USGS science for a changing world logo
April 26, 2011

U.S. Geological Survey crews are measuring all-time record flooding on the Illinois River in Oklahoma, and substantial flooding in Eastern and Northeastern parts of the state. 

USGS science for a changing world logo
March 7, 2011

Studies to determine the quality and quantity of Oklahoma’s groundwater are underway by the U.S. Geological Survey and its partners. Oklahoma relies heavily on groundwater – 570 million gallons are used each day by more than 20,000 homeowners for household or yard use. This essential resource is vital for the health and well being of humanity and the environment.

USGS science for a changing world logo
July 16, 2009

Water produced by the High Plains aquifer, which provides water to eight states, is generally acceptable for human consumption, irrigation, and livestock watering, according to a U.S. Geological Survey study highlighted at the summer meeting of the Western States Water Council in Park City, Utah.

USGS
June 25, 2007

Watch history in action as U.S. Geological Survey (USGS) scientists share the secrets of sampling for metals in water with the Indian Tribes from Oklahoma, New Mexico, Louisiana, Texas, and Arkansas U.S. Environmental Protection Agency (USEPA), Region VI.

USGS
May 15, 2007

Talks, workshops and demos in Tulsa, Okla., May 15-17, 2007

USGS science for a changing world logo
August 8, 2006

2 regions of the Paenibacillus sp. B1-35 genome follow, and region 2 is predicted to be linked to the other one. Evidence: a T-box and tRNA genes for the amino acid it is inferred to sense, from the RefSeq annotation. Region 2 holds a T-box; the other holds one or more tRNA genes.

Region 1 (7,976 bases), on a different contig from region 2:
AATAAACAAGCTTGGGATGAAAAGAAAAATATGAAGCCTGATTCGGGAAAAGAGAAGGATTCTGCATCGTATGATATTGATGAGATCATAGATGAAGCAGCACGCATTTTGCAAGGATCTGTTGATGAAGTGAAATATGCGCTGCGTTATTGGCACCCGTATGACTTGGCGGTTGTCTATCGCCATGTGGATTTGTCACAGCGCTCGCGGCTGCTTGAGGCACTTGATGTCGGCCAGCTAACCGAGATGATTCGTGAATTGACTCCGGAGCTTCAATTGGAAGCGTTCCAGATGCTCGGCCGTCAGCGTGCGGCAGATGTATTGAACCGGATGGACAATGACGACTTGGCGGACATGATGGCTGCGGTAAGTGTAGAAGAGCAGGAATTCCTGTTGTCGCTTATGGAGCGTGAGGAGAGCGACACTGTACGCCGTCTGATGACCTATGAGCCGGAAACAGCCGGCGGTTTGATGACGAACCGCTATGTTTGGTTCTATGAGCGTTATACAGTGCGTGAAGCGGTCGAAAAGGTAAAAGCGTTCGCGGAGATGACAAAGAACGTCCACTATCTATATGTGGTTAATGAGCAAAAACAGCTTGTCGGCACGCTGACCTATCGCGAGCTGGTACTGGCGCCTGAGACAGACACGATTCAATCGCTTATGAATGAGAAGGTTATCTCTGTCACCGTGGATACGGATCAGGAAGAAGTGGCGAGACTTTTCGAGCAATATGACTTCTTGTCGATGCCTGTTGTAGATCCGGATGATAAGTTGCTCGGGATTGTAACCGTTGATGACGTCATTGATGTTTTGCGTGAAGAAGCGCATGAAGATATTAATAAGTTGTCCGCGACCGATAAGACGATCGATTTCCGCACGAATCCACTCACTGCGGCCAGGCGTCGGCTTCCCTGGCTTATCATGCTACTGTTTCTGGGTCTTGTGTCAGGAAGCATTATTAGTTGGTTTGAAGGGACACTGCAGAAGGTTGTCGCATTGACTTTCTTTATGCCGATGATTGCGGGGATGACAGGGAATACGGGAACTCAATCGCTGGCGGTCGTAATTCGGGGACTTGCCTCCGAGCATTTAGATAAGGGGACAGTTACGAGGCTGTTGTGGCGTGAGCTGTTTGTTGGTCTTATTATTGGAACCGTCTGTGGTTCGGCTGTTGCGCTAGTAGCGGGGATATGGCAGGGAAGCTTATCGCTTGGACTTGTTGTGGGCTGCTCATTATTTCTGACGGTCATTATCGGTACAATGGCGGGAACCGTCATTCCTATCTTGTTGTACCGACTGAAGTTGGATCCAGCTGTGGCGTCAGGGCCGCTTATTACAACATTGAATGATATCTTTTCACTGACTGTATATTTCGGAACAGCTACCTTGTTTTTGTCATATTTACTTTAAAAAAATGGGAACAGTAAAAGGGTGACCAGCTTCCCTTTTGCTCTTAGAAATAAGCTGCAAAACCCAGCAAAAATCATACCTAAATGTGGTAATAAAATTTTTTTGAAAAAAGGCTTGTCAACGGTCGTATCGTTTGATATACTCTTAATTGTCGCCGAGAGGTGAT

A report published by the U.S. Geological Survey (USGS) contains a regional map and an associated database that inventory 36 locations of reported natural asbestos and fibrous amphibole occurrences in the central United States.

Oklahoma Groundwater Effects. Turner Falls, the largest waterfall in Oklahoma, near Davis, Oklahoma. Springs discharging from the Arbuckle-Simpson aquifer into Honey Creek are the source of water to Turner Falls.

@usgsminerals
Filter Total Items: 55

Oklahoma Water Science Center

Oklahoma Water Science Center

The OKWSC collects high-quality hydrologic data and conducts unbiased, scientifically sound research on Oklahoma's water resources.

Go to Science Center

South Central Climate Adaptation Science Center

South Central Climate Adaptation Science Center

South Central CASC researchers are working throughout the region to understand how future climate might impact fish, wildlife, water, land, and people.

Go to Science Center